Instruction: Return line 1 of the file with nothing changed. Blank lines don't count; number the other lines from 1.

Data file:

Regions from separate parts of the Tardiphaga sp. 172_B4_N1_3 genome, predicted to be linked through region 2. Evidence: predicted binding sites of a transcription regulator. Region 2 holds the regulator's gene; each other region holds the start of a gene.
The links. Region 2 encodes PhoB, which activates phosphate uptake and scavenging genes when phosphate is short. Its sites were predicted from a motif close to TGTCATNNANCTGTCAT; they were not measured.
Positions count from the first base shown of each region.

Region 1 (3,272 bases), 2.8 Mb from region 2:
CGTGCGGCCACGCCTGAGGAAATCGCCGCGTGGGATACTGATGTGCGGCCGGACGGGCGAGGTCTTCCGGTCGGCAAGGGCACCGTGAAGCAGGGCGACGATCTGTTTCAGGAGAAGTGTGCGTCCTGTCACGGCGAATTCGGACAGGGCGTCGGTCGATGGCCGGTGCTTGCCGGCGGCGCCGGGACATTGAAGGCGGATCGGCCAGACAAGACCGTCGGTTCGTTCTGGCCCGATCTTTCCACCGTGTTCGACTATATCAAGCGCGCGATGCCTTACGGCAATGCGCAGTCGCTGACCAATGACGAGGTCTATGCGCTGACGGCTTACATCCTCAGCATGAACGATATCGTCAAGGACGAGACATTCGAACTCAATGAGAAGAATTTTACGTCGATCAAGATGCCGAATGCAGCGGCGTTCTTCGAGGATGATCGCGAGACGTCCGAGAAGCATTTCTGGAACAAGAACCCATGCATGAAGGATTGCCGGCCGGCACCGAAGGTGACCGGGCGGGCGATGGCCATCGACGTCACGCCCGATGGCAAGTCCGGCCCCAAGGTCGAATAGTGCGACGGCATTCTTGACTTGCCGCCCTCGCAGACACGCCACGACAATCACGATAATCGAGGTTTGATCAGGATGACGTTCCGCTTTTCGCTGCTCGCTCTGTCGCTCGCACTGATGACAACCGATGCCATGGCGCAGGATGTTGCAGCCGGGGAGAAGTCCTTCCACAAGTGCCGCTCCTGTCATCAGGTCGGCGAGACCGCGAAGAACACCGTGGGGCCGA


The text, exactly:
Regions from separate parts of the Tardiphaga sp. 172_B4_N1_3 genome, predicted to be linked through region 2. Evidence: predicted binding sites of a transcription regulator. Region 2 holds the regulator's gene; each other region holds the start of a gene.